ASET Technology Alberta Spring 2016 - 27

ASET News ASET achieves Canadian first by enabling foreign-trained professionals to work without academic upgrading Competency-based approach provides professional pathway for immigrants Starting this fall, Alberta technology professionals who are foreign-trained or senior practitioners will be the first in Canada to be able to work in their profession without academic upgrading. Unlike the case with professions such as medicine and engineering, technicians and technologists who arrive in Alberta from other countries won't have to transition into other kinds of employment with lower remuneration. This new development is part of the competency-based assessment approach which was adopted by the Association of Science and Engineering Technology Professionals of Alberta (ASET) in 2013. "Despite cyclical economic challenges, Alberta has always been a pioneer in the professional arena, and the engineering technology and applied science technology profession is no exception. As a nation we open our doors to new Canadians from around the globe. But it's also important to create a pathway for foreigntrained professionals to enter the job market within the profession for which they trained and worked," said ASET CEO Barry Cavanaugh. In accordance with this approach, ASET has revised its certification model to protect the public interest by ensuring applicant qualifications meet the requisite professional standards while also removing artificial barriers which prevent qualified applicants from achieving certification and entering the workforce.   "As an organization that supports the successful and integrative settlement of new Canadians in the Edmonton area, we are delighted that ASET is stepping up and working to remove employment barriers for foreign-trained technology professionals," said Laurie Hauer, manager of employment, bridging & training programs for the Edmonton Mennonite Centre for Newcomers. TAC steps into spring with some fresh developments With spring comes change and fresh developments and Technology Accreditation Canada (TAC) is no exception to the rule. TAC executive director Sam DiGiandomenico is retiring in early June, leaving open the opportunity for someone new to fill the exciting role. Since his arrival at TAC in January 2015, the former OACETT registrar has made a significant positive impact on the accrediting body's advancement. His notable accomplishments include completing the TAC pilot project and awarding the first accreditation, launching full operations, overseeing the debut of TAC TALK, accrediting additional programs, conducting outreach to educational institutions and the National Council of Deans of Technology (NCDoT), initiating the Ontario colleges project, and transitioning TAC to the use - and also review and improvement - of CTAC standards. TAC board president Peter Portlock said that DiGiandomenico will be greatly missed and it won't be easy to replace him. Meanwhile, it's business as usual for TAC as it is wrapping up work on several site visits that took place in March and May. As well, 19 additional accreditations are in the process of being scheduled with a few more accreditation requests pending. And finally, a revised Canadian Technology Accreditation Criteria (CTAC) standard which has been six months in the making is currently open for review. To date, 82 individuals have accessed the draft and 23 comments have been received, but there is still time for additional input as the review window is open until June 4. The revised CTAC standard is expected to be published this summer. The CTAC standard is specifically called the technologist program general learning outcomes criteria - also known as PGLOY - and is the result of the efforts of the CTAC standards development committee - PGLOY which was tasked with reviewing and improving it. The PGLOY CTAC standard provides the common set of minimum requirements that must be met by all TAC-accredited engineering technology and applied science programs at postsecondary educational institutions.  ASET's former certification model required academic upgrading for applicants from non-accredited education programs and, therefore, qualified international applicants and senior practitioners could not achieve certification without completing a full-time academic retraining program. Within the new process, senior practitioners who never completed a post-secondary training program can also obtain certification, provided they can demonstrate through work experience that they meet the academic and competency standards.  TECHNOLOGY ALBERTA | SPRING 2016 | 27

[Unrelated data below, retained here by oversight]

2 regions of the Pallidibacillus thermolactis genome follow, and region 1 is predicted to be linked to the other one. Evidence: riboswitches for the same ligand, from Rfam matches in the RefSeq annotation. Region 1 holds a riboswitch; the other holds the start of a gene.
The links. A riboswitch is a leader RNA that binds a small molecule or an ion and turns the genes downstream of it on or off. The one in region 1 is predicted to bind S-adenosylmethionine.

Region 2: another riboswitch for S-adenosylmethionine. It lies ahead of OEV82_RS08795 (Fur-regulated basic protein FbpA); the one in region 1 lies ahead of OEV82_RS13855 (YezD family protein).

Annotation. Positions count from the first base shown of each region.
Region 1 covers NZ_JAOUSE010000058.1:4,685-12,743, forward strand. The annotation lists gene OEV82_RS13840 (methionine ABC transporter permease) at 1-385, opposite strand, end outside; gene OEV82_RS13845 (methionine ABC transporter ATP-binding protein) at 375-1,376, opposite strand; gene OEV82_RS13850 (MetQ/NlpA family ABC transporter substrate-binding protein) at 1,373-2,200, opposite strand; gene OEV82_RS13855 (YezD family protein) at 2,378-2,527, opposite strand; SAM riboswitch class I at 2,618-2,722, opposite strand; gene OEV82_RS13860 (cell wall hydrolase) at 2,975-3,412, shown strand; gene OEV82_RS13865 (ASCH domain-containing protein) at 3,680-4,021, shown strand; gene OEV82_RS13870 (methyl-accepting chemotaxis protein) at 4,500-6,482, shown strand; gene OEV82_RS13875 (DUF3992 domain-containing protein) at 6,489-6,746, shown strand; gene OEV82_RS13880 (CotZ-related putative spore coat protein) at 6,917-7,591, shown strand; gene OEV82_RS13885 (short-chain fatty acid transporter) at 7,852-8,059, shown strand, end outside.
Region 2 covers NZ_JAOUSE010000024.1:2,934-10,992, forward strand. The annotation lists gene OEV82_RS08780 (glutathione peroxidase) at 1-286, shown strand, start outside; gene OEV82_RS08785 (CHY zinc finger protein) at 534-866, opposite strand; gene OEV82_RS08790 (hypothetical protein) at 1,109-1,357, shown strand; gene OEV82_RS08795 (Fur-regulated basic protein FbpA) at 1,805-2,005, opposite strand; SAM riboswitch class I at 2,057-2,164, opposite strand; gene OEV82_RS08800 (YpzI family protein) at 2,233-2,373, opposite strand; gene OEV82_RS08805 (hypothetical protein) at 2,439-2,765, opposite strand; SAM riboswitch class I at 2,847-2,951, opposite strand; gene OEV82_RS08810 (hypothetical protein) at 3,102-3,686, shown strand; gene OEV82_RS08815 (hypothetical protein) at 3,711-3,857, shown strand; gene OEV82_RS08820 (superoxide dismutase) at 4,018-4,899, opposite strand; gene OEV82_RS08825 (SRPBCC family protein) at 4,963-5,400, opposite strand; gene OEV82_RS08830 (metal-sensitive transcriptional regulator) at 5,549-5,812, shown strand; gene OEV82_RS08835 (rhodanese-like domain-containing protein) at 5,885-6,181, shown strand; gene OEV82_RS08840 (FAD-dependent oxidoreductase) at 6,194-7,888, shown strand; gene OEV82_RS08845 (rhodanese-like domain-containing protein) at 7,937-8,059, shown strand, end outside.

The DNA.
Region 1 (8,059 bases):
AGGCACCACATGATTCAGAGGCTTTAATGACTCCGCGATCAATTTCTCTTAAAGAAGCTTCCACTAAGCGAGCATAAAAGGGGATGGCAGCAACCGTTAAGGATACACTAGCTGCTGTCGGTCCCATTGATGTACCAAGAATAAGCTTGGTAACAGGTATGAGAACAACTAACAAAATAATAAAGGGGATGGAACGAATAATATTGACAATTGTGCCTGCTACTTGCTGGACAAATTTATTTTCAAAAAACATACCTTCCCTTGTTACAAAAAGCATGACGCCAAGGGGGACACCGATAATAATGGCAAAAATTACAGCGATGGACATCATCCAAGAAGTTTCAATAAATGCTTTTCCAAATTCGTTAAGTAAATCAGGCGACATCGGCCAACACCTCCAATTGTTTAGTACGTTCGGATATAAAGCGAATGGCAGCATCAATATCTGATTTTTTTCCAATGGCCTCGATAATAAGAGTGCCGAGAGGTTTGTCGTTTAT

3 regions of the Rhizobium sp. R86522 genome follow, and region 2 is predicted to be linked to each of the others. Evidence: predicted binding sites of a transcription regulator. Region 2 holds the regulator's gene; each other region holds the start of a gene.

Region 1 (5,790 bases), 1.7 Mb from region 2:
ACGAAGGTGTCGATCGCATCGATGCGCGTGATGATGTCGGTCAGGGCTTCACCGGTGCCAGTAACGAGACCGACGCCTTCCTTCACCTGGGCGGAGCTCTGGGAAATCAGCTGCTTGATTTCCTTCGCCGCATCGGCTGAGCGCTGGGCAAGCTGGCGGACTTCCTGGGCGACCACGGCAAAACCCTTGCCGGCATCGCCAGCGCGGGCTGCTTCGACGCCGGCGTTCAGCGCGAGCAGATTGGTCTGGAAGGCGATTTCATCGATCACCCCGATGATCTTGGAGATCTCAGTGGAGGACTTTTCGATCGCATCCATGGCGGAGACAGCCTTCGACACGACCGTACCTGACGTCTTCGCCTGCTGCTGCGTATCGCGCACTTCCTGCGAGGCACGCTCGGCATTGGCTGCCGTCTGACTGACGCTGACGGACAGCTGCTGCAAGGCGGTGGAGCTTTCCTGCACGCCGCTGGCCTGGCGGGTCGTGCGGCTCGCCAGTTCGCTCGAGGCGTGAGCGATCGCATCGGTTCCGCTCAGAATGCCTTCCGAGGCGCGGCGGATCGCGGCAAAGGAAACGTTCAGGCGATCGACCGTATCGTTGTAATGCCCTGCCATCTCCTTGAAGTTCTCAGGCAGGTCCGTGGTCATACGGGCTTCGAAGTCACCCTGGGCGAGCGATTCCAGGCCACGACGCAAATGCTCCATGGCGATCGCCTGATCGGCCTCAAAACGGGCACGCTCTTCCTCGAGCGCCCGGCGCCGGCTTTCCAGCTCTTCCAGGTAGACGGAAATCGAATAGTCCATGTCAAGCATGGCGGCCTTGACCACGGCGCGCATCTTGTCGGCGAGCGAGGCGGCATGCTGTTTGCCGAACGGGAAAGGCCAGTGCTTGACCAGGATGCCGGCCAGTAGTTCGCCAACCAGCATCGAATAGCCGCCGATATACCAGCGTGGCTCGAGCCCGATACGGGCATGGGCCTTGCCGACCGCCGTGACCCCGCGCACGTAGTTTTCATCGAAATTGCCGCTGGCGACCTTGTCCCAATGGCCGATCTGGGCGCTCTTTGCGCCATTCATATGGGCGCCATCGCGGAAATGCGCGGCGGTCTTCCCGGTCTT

Table of Contents for the Digital Edition of ASET Technology Alberta Spring 2016

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